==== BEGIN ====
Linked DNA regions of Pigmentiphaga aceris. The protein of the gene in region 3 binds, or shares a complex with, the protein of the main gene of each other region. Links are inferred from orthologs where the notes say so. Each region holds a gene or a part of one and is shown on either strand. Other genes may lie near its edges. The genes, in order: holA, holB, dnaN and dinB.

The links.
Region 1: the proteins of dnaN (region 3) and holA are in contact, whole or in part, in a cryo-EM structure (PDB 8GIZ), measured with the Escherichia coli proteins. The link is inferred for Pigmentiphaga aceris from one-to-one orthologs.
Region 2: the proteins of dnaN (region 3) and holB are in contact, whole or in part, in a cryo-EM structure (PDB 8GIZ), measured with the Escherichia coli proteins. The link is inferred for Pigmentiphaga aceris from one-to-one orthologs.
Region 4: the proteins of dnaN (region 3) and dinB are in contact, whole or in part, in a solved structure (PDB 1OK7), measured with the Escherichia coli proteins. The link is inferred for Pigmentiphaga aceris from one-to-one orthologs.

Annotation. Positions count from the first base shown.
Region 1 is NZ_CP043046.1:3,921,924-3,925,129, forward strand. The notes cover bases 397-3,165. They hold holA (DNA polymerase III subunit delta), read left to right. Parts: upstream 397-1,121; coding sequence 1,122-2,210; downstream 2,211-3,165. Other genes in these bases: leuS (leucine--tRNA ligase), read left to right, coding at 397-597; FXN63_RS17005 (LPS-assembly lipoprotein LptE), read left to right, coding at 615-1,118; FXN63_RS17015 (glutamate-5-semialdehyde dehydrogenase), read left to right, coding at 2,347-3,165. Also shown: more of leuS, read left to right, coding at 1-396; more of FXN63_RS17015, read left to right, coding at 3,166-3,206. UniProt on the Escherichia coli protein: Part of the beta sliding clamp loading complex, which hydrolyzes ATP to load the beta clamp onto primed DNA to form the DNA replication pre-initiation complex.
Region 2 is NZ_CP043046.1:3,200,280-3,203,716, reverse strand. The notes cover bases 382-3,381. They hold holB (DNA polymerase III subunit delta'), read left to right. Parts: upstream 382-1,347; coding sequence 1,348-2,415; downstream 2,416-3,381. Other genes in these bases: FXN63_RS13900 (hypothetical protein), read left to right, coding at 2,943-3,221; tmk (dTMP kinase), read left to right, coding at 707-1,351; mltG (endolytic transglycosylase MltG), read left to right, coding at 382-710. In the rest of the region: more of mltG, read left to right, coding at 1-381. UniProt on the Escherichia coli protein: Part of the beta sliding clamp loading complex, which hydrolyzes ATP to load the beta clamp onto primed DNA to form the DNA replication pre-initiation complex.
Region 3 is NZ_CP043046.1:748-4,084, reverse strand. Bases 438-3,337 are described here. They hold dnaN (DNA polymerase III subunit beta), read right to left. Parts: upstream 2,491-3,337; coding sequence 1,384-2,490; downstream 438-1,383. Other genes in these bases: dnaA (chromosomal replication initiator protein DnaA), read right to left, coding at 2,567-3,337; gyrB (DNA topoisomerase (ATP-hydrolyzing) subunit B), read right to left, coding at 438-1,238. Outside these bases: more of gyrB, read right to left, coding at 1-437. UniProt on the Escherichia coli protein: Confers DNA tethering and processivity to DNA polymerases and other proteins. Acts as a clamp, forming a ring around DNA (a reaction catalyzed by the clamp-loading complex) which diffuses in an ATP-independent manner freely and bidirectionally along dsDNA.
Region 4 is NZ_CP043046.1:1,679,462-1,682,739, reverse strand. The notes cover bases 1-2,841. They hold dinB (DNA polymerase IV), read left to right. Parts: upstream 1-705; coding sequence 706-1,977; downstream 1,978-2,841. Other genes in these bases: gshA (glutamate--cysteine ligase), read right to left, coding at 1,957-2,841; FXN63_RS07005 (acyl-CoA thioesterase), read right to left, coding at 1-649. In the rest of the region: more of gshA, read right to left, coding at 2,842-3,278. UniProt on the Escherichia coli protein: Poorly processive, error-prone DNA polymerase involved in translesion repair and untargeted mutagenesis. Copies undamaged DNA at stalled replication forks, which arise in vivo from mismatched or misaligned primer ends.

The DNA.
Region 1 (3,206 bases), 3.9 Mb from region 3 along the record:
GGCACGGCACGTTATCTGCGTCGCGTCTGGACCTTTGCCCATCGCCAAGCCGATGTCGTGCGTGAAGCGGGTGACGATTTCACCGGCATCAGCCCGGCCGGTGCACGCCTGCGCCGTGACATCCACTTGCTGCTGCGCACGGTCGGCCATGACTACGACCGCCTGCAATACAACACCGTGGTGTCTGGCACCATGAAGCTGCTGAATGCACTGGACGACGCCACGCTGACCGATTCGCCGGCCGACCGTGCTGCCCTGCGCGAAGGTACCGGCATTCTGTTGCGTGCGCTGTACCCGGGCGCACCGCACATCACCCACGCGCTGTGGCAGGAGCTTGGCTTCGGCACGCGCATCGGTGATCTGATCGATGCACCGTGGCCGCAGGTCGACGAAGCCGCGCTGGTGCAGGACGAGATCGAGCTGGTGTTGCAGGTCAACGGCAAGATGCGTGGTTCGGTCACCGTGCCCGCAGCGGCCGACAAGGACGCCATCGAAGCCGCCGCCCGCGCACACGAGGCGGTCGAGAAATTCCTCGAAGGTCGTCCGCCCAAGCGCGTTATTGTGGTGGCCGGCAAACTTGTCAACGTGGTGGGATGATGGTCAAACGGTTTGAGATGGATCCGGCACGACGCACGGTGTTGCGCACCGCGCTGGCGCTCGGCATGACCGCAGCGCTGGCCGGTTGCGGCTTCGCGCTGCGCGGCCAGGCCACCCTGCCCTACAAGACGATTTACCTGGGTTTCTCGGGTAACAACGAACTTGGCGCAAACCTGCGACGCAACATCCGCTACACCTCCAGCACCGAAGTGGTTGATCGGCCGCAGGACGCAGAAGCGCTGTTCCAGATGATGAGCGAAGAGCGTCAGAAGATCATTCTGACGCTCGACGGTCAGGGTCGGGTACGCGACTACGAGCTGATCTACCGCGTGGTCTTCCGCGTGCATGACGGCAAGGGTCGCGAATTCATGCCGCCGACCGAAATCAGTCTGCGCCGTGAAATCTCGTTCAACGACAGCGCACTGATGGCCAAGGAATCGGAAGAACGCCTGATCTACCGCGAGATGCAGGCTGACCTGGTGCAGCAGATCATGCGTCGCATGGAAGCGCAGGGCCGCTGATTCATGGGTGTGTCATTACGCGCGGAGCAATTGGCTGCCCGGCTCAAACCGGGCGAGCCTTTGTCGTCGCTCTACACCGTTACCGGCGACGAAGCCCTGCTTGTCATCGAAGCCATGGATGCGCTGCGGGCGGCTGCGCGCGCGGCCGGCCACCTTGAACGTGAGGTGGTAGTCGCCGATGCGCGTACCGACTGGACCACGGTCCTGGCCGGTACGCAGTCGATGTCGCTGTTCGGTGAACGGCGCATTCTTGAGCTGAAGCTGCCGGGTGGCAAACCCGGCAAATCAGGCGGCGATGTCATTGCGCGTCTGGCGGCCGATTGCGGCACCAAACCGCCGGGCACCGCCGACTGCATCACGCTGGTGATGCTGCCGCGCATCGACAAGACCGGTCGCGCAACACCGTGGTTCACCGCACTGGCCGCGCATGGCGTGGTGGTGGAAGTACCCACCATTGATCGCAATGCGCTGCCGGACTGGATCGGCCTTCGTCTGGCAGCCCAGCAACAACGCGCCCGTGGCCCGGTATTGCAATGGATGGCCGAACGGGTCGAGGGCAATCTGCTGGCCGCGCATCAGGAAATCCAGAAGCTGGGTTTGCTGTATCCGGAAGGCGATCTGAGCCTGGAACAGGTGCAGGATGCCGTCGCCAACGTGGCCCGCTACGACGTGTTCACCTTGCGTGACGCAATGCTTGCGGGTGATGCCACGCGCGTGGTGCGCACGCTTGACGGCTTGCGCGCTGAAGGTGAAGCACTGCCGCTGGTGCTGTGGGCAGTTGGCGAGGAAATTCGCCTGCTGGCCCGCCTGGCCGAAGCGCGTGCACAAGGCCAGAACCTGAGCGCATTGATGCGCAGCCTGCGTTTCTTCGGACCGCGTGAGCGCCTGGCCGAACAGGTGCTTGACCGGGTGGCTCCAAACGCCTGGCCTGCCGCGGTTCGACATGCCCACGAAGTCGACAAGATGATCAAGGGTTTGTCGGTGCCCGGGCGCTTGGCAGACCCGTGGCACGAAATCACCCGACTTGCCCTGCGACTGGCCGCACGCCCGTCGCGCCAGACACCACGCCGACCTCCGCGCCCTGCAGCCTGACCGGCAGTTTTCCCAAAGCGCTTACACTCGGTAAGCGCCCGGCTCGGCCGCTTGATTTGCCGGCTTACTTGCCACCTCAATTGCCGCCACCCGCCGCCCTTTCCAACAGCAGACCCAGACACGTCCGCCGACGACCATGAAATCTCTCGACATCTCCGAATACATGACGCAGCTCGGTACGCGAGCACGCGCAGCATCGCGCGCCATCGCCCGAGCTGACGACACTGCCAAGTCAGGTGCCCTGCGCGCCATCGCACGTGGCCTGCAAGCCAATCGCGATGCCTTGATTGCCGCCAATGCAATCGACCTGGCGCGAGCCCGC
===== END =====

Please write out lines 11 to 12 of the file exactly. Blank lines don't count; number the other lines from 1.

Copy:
The DNA.
Region 1 (3,206 bases), 3.9 Mb from region 3 along the record: